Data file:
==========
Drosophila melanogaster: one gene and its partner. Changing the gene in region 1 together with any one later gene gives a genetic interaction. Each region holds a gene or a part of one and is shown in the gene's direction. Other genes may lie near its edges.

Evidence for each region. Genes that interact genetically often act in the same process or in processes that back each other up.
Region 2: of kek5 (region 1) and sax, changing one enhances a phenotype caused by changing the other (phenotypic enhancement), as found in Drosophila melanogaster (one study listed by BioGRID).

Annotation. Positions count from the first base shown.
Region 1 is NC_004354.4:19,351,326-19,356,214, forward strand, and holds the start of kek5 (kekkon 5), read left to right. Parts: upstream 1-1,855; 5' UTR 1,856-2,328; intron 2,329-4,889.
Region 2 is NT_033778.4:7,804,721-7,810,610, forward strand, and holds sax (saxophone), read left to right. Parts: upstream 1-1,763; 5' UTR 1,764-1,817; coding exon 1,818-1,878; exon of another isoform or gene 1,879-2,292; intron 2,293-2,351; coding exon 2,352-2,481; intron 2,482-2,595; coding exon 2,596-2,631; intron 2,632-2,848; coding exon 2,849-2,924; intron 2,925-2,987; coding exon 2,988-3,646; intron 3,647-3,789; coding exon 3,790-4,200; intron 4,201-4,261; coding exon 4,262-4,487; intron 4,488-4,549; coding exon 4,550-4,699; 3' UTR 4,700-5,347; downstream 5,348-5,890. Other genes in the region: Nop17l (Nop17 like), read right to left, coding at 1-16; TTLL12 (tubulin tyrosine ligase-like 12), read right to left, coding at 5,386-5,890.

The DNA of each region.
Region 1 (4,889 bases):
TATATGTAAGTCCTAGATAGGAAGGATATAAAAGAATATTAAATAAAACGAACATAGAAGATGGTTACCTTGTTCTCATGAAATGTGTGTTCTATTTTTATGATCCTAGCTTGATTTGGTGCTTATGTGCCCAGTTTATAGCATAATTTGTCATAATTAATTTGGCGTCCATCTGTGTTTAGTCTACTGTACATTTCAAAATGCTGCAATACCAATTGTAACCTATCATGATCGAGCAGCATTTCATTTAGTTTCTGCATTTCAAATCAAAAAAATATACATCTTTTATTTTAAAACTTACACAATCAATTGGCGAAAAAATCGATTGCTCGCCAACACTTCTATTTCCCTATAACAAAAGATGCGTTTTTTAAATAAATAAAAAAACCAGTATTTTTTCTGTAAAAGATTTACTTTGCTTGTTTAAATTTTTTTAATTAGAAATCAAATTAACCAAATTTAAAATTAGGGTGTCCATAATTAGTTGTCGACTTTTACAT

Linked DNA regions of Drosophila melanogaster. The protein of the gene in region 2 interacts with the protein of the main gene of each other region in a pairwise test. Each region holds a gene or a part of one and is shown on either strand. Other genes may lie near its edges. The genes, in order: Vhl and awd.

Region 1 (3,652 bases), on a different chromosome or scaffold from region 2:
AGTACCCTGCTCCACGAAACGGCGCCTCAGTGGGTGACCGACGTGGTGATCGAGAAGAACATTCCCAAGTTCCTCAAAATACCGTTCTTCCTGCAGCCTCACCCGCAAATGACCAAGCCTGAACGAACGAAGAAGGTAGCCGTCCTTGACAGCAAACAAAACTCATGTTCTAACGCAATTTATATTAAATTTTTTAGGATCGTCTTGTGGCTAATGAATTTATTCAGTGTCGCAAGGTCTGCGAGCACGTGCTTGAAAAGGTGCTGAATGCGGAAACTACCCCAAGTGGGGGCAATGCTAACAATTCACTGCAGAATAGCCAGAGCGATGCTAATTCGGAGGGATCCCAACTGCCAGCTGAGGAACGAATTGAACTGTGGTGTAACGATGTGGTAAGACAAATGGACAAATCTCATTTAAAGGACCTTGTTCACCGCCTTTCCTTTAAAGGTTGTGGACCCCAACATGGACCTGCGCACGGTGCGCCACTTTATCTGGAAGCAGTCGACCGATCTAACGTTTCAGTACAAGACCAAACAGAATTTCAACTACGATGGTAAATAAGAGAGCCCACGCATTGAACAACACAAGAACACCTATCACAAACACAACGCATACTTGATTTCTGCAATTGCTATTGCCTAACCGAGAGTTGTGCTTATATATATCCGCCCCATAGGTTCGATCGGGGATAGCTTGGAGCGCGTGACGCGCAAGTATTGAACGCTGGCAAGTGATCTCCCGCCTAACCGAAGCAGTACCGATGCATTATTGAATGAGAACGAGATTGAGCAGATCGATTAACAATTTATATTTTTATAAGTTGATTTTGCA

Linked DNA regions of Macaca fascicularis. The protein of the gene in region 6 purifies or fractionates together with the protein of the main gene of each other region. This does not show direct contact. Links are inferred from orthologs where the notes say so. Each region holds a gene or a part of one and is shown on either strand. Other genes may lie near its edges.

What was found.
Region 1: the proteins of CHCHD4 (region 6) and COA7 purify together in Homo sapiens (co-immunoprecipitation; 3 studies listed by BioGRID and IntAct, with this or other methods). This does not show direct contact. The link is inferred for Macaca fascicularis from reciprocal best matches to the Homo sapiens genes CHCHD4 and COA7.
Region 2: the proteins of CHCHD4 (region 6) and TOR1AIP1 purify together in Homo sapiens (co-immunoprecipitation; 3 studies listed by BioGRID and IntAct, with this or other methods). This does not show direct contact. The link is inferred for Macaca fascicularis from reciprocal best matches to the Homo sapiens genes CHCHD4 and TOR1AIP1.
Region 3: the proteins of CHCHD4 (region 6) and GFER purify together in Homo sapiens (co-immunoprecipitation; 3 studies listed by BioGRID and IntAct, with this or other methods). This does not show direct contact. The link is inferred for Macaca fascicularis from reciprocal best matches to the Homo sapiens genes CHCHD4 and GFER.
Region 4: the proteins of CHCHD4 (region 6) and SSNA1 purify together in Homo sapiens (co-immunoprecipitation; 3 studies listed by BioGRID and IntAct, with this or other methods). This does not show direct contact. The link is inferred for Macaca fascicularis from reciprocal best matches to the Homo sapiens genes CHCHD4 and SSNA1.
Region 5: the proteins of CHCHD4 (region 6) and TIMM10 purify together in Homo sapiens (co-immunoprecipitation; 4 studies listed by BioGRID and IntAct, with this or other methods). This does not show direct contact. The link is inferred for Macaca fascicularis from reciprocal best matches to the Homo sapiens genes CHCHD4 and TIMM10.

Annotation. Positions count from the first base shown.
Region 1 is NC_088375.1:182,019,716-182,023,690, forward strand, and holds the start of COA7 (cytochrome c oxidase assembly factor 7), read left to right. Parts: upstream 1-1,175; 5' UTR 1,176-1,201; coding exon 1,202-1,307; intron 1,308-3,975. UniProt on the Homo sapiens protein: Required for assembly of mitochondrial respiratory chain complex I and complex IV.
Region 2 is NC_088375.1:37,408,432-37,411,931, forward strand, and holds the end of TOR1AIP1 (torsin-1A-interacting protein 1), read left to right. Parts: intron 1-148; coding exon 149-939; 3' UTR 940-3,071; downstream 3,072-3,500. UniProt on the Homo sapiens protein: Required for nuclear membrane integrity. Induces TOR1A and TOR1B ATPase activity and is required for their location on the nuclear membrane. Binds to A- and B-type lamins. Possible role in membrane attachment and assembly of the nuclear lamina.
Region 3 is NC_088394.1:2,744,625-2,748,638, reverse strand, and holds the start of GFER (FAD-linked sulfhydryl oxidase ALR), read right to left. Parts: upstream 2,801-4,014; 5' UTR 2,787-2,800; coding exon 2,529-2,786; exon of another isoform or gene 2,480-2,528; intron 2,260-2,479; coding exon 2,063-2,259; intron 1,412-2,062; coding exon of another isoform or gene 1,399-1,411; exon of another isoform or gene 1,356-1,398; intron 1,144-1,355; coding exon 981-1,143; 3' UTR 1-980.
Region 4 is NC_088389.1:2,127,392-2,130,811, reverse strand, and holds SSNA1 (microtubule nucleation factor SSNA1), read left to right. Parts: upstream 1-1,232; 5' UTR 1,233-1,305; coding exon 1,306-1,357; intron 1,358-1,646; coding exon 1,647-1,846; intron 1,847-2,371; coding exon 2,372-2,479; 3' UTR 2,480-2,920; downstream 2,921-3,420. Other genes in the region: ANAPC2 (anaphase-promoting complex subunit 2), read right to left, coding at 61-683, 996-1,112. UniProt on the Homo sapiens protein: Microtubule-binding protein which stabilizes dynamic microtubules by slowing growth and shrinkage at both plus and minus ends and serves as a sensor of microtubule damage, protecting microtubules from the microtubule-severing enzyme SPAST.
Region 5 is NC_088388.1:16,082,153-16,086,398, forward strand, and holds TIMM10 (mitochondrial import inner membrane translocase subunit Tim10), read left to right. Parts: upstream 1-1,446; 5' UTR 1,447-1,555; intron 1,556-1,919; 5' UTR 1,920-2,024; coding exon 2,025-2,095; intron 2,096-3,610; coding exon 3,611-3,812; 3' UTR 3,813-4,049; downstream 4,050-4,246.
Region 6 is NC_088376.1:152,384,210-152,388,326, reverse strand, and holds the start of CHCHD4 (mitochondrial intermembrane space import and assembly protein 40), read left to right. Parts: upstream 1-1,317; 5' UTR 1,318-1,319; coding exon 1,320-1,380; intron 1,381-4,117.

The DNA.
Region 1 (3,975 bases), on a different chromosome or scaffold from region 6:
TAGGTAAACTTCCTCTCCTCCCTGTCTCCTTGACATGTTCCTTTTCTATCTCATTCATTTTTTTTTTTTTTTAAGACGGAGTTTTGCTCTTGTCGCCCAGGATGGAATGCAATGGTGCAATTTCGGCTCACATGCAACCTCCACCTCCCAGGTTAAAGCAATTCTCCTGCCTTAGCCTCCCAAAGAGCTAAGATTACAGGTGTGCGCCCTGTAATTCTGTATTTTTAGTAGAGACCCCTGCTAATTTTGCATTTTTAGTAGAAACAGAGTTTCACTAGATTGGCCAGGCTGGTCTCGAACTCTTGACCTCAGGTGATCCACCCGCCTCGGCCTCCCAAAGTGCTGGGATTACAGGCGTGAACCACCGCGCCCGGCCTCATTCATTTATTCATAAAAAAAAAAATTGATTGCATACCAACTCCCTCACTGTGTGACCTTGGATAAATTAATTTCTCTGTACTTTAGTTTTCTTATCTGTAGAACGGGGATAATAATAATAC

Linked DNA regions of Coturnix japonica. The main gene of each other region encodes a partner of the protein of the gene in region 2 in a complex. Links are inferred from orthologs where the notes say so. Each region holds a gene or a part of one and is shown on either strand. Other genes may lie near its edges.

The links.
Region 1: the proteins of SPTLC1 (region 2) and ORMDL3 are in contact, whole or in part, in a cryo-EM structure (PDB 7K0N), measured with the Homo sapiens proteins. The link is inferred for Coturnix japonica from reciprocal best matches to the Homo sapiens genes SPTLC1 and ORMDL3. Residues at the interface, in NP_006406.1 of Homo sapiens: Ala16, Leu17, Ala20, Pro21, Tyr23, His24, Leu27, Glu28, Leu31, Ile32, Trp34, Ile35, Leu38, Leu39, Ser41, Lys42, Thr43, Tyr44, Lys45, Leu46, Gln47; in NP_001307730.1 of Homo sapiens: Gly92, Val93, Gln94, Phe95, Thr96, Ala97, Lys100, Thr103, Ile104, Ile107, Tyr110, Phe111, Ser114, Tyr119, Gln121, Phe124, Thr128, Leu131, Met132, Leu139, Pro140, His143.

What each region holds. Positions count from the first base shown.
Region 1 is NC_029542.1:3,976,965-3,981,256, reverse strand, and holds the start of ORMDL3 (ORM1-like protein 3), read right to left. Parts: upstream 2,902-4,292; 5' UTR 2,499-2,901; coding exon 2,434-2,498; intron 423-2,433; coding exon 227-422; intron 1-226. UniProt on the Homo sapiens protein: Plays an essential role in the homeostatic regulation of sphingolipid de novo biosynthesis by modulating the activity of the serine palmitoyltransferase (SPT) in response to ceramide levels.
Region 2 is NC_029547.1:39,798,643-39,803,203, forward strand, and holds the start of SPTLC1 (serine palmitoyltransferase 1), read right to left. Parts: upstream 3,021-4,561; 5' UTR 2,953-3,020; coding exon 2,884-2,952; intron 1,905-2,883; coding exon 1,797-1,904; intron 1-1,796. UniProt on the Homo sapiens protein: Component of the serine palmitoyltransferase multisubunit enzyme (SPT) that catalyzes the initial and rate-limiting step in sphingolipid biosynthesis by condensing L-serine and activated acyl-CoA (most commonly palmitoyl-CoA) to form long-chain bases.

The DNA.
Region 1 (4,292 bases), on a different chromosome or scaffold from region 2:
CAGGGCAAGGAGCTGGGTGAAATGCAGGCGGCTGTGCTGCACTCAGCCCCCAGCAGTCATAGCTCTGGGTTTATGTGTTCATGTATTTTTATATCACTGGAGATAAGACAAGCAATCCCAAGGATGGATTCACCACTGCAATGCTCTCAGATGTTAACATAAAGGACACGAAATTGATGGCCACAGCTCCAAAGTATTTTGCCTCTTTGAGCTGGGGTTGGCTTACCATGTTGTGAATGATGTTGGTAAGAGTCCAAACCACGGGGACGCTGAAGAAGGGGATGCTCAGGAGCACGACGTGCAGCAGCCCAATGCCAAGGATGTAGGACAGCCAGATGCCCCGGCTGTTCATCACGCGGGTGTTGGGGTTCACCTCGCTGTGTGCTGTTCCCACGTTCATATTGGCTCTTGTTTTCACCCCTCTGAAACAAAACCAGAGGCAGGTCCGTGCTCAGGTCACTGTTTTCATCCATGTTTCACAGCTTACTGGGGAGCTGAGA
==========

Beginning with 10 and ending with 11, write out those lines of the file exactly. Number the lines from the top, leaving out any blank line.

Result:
Linked DNA regions of Drosophila melanogaster. The protein of the gene in region 2 interacts with the protein of the main gene of each other region in a pairwise test. Each region holds a gene or a part of one and is shown on either strand. Other genes may lie near its edges. The genes, in order: Vhl and awd.

Region 1 (3,652 bases), on a different chromosome or scaffold from region 2: